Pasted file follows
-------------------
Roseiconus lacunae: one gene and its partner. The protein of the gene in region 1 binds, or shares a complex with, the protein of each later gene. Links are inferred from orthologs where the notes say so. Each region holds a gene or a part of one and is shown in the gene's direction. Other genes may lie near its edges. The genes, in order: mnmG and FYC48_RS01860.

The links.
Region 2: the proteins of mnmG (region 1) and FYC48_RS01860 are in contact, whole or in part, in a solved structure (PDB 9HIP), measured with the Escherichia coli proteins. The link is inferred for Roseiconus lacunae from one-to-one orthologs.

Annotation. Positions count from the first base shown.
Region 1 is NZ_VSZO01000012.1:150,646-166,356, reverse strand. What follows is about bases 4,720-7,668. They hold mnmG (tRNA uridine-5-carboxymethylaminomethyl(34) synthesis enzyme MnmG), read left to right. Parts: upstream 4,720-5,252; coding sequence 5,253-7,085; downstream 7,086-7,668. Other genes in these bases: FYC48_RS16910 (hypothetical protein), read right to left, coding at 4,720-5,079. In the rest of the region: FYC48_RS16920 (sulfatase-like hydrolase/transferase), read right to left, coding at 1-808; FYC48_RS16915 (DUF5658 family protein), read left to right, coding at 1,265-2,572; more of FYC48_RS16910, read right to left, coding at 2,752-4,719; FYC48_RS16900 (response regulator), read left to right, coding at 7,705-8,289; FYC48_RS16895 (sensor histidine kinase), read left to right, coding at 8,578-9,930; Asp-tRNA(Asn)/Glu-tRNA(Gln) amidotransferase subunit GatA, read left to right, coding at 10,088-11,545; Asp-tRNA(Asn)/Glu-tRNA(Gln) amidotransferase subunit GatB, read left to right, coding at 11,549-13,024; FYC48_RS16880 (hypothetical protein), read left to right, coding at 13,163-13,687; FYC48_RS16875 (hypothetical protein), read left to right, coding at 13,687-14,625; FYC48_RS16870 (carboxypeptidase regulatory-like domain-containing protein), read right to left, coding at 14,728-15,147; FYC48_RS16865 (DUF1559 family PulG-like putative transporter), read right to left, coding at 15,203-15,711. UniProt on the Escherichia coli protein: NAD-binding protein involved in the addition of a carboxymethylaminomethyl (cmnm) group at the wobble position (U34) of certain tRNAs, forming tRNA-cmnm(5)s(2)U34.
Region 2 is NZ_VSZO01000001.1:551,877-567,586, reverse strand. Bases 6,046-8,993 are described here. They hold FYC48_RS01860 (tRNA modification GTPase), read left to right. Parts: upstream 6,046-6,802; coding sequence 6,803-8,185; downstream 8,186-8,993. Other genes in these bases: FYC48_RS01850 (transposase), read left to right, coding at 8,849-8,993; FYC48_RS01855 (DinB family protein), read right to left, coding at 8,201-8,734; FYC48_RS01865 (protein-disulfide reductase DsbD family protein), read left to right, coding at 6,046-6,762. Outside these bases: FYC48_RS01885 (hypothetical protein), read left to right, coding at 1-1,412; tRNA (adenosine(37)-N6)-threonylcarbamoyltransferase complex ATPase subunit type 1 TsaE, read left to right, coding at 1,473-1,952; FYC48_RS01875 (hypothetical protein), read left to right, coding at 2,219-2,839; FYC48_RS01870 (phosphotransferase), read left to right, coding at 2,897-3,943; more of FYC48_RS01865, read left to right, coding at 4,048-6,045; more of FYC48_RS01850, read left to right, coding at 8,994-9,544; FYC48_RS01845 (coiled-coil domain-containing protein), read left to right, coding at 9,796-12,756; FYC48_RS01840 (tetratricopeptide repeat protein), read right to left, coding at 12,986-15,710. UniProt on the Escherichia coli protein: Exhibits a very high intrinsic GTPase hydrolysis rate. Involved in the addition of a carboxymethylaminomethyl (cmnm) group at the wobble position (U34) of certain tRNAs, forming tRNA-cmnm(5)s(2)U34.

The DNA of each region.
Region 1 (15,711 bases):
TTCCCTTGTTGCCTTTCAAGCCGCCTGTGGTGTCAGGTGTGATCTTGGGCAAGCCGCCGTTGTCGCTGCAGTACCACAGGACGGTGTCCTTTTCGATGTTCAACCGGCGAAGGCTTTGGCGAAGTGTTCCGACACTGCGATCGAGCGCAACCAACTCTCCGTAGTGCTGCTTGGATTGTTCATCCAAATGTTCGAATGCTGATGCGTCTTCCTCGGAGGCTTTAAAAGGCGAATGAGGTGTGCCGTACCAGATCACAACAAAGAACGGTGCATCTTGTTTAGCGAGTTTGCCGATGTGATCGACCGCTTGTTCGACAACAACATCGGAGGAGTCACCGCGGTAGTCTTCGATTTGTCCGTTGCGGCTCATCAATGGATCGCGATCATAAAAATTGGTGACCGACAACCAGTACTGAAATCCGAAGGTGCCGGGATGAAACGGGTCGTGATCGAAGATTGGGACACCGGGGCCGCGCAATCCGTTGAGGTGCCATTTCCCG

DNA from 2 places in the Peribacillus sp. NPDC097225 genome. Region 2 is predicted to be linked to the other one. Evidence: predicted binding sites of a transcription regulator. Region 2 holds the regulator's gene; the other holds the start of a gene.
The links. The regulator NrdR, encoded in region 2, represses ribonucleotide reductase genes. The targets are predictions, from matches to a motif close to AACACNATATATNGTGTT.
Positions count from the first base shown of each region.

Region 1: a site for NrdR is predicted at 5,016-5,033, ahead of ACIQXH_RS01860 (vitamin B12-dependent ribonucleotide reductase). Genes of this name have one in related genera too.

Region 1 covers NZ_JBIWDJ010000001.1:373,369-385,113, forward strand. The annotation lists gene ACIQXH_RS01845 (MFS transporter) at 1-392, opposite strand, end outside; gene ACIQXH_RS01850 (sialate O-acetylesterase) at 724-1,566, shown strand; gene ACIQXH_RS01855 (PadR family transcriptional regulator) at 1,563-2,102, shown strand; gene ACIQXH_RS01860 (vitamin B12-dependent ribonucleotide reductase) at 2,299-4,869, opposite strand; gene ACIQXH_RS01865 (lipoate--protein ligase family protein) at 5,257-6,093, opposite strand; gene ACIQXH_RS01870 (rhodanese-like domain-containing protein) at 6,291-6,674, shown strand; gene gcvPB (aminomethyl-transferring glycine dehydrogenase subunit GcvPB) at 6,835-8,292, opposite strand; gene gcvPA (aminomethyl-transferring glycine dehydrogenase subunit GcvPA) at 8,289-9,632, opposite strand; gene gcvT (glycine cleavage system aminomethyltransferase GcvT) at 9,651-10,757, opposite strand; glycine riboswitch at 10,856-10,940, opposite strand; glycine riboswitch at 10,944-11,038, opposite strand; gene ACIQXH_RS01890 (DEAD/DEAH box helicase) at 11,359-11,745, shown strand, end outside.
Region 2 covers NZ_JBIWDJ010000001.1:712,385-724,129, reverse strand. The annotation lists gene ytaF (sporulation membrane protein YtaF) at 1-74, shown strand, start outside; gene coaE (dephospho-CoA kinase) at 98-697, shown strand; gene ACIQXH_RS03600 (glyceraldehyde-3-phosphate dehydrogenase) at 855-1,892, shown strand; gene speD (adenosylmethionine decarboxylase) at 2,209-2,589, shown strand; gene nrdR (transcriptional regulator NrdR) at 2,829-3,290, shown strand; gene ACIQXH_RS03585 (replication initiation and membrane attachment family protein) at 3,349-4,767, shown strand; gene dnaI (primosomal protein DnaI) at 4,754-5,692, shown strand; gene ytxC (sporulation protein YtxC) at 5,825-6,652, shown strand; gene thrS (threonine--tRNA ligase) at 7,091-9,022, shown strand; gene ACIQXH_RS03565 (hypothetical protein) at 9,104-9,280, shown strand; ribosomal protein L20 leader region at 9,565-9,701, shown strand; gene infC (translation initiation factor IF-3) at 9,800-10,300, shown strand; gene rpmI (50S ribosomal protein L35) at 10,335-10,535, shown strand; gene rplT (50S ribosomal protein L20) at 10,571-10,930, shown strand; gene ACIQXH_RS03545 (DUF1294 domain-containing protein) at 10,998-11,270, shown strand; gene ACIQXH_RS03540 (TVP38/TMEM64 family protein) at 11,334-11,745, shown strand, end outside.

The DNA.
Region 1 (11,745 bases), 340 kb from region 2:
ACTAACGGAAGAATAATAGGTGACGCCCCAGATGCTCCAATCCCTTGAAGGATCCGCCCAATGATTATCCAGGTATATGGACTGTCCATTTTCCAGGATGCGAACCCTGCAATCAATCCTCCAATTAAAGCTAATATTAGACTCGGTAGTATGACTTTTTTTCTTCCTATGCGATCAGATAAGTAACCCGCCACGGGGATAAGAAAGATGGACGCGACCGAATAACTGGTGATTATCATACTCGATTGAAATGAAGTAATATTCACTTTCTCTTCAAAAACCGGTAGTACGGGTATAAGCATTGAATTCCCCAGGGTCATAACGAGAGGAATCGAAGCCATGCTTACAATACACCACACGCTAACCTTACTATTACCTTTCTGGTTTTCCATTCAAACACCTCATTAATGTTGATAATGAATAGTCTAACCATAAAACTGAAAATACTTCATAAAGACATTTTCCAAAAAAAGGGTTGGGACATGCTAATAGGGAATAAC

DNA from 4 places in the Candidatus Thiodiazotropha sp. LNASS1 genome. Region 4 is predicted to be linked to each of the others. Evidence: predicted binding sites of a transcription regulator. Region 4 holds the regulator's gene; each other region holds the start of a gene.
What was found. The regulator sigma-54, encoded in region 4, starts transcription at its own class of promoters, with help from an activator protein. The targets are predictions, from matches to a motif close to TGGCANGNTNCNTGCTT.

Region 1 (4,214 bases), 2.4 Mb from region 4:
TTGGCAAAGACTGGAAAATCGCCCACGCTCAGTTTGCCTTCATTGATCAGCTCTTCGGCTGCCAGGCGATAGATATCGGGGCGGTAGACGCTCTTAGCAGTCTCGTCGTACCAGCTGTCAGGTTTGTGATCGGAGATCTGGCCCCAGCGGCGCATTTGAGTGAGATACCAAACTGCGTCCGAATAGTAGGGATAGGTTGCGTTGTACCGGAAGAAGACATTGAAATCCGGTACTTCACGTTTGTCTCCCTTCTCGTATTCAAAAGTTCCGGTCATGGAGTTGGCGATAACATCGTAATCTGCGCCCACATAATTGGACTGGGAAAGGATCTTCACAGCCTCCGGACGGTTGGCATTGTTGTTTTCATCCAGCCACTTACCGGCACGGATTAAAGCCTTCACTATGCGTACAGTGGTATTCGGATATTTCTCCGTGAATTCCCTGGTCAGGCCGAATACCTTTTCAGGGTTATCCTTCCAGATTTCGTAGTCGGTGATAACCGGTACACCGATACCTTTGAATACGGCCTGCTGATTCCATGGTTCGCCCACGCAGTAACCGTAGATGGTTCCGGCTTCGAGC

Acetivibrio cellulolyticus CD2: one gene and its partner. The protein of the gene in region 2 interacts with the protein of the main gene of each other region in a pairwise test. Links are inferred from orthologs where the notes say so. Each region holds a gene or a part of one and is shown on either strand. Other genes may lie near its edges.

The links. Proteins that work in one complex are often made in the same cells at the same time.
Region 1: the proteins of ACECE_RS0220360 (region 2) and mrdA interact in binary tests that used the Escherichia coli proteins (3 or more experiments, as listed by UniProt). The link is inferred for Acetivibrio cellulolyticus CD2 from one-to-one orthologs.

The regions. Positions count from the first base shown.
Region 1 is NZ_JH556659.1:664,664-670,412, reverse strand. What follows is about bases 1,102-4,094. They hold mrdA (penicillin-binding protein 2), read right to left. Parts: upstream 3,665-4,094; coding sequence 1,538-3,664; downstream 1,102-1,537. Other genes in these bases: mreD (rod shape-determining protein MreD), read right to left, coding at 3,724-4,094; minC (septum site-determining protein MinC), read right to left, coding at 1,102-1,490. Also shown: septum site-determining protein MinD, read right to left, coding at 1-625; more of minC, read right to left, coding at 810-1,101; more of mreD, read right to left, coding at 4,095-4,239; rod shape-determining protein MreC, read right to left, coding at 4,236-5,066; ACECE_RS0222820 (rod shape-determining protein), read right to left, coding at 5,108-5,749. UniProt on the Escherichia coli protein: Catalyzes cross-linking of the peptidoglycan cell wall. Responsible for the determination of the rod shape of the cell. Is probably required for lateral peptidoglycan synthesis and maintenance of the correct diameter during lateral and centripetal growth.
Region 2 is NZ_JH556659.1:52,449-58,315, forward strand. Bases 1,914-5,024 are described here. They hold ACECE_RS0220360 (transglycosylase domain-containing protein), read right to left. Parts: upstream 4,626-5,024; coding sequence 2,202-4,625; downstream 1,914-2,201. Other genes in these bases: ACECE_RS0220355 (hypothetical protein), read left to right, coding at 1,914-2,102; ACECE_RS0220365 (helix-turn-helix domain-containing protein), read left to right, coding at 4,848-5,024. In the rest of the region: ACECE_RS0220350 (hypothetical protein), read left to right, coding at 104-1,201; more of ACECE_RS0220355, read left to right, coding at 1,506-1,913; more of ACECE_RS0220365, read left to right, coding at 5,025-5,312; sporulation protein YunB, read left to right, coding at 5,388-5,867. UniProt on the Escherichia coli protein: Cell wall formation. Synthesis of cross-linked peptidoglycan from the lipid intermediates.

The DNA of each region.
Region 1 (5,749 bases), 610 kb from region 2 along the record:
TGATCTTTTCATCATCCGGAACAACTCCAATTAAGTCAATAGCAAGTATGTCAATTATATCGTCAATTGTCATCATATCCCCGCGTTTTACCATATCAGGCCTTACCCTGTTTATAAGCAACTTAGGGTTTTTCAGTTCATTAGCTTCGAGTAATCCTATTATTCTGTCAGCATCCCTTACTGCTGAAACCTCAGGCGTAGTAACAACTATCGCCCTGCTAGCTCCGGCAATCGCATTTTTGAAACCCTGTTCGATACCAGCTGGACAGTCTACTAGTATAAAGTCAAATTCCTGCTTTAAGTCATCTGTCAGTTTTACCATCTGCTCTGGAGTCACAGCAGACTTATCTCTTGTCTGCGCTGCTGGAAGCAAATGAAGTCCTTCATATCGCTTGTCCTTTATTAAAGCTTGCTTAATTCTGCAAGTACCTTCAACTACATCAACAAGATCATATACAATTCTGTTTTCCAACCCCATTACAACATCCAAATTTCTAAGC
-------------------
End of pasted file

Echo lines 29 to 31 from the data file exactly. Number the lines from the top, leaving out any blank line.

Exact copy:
The DNA of each region.
Region 1 (5,749 bases), 610 kb from region 2 along the record:
TGATCTTTTCATCATCCGGAACAACTCCAATTAAGTCAATAGCAAGTATGTCAATTATATCGTCAATTGTCATCATATCCCCGCGTTTTACCATATCAGGCCTTACCCTGTTTATAAGCAACTTAGGGTTTTTCAGTTCATTAGCTTCGAGTAATCCTATTATTCTGTCAGCATCCCTTACTGCTGAAACCTCAGGCGTAGTAACAACTATCGCCCTGCTAGCTCCGGCAATCGCATTTTTGAAACCCTGTTCGATACCAGCTGGACAGTCTACTAGTATAAAGTCAAATTCCTGCTTTAAGTCATCTGTCAGTTTTACCATCTGCTCTGGAGTCACAGCAGACTTATCTCTTGTCTGCGCTGCTGGAAGCAAATGAAGTCCTTCATATCGCTTGTCCTTTATTAAAGCTTGCTTAATTCTGCAAGTACCTTCAACTACATCAACAAGATCATATACAATTCTGTTTTCCAACCCCATTACAACATCCAAATTTCTAAGC